• The New York Times this morning reports that "a group of 13 U.S. attorneys general on Tuesday asked Amazon.com Inc to provide data on coronavirus-related deaths and infections among its workforce, along with evidence of the company's compliance with paid sick leave laws." The story says they also "asked for assurance that Amazon would not retaliate against workers who raise concerns about health and safety issues with management, the media, co-workers or relevant government agencies."
In a letter, the Times writes, "the officials asked for a state-by-state breakdown of the number of Amazon workers, including those at Whole Foods, who have been infected or died from COVID-19, the disease caused by the novel coronavirus.
"The letter, led by Massachusetts Attorney General Maura Healey, was joined by states including Connecticut, Illinois, Maryland, Michigan, Minnesota, New York, Pennsylvania, and Washington."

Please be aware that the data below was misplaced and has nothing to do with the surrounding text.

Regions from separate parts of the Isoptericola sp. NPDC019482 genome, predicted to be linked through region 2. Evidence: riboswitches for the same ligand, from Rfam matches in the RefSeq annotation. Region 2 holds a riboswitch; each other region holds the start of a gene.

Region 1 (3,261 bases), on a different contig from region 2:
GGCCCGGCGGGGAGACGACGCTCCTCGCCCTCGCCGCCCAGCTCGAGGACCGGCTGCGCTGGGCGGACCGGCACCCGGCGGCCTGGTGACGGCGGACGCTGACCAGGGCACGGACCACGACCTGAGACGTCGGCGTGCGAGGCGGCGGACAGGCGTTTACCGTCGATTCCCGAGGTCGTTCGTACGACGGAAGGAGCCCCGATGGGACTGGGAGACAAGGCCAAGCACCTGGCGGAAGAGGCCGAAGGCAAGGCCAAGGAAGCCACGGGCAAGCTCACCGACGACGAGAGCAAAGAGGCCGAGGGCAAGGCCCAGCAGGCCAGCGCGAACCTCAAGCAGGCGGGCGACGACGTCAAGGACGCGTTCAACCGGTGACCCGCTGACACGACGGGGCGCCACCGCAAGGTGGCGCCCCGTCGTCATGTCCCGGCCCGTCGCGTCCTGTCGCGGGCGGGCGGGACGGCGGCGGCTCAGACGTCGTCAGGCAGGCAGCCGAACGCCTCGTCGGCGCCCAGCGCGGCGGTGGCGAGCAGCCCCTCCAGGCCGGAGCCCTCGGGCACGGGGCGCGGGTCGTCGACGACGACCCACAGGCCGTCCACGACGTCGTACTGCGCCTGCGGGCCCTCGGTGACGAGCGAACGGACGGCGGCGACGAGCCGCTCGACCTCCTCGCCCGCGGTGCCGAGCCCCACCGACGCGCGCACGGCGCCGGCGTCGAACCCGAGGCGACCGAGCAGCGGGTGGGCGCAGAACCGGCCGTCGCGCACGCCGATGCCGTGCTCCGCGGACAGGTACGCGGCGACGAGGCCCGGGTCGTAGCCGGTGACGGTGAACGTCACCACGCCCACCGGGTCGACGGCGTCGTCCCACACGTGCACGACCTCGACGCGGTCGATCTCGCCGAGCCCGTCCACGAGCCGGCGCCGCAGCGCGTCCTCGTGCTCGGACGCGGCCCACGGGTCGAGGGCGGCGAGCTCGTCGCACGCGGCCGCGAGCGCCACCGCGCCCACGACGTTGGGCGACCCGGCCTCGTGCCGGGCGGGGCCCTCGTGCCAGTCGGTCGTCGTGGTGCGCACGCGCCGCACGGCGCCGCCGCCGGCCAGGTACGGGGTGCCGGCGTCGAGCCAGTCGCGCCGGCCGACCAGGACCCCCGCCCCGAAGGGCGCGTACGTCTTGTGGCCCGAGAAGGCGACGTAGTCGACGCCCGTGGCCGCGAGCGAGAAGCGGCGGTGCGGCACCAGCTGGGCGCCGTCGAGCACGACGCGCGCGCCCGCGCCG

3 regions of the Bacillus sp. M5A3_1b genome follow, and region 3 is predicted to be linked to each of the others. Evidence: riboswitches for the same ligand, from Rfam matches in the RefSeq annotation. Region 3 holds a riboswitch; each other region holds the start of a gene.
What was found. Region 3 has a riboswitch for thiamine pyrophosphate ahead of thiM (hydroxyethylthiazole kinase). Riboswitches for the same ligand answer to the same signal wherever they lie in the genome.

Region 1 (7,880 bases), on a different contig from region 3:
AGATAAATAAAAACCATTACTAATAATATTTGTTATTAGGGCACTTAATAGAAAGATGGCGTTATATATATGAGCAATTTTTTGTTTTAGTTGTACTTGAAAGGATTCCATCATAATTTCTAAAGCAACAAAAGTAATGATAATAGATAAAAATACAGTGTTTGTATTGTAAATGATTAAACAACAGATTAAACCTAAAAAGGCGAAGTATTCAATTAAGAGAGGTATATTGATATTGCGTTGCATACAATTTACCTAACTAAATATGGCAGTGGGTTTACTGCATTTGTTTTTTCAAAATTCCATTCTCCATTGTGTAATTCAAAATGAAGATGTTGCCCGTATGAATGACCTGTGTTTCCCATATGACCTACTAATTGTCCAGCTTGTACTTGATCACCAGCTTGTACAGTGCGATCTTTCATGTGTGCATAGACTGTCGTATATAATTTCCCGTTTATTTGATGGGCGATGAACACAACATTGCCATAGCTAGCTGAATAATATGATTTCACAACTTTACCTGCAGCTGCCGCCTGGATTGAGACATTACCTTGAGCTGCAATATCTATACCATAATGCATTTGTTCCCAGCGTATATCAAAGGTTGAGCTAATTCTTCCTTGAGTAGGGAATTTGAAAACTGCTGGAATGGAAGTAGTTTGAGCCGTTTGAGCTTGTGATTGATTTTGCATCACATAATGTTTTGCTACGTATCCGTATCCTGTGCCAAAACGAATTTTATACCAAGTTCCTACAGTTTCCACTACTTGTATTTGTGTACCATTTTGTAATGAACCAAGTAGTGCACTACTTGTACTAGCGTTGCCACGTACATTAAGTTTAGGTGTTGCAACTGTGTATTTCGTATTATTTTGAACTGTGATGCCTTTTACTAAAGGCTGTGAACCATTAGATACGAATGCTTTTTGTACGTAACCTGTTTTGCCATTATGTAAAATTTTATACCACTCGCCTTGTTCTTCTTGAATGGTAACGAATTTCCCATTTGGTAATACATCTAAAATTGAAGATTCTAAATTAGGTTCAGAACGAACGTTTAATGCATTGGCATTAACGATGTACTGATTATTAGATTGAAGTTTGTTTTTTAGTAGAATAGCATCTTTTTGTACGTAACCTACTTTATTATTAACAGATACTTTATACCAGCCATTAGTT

• Reuters reports that Amazon is urging the US Congress to pass laws that would prohibit price gouging during pandemics or other times of national emergency.
Brian Huseman, VP of public policy at Amazon, said in a blog posting that while there are state laws against gouging, there is no national standard, which makes it difficult to enforce private policies on a national basis.
Amazon has been criticized for not moving quickly enough to deal with third-party vendors on its marketplace that were gouging for high-demand items during the pandemic.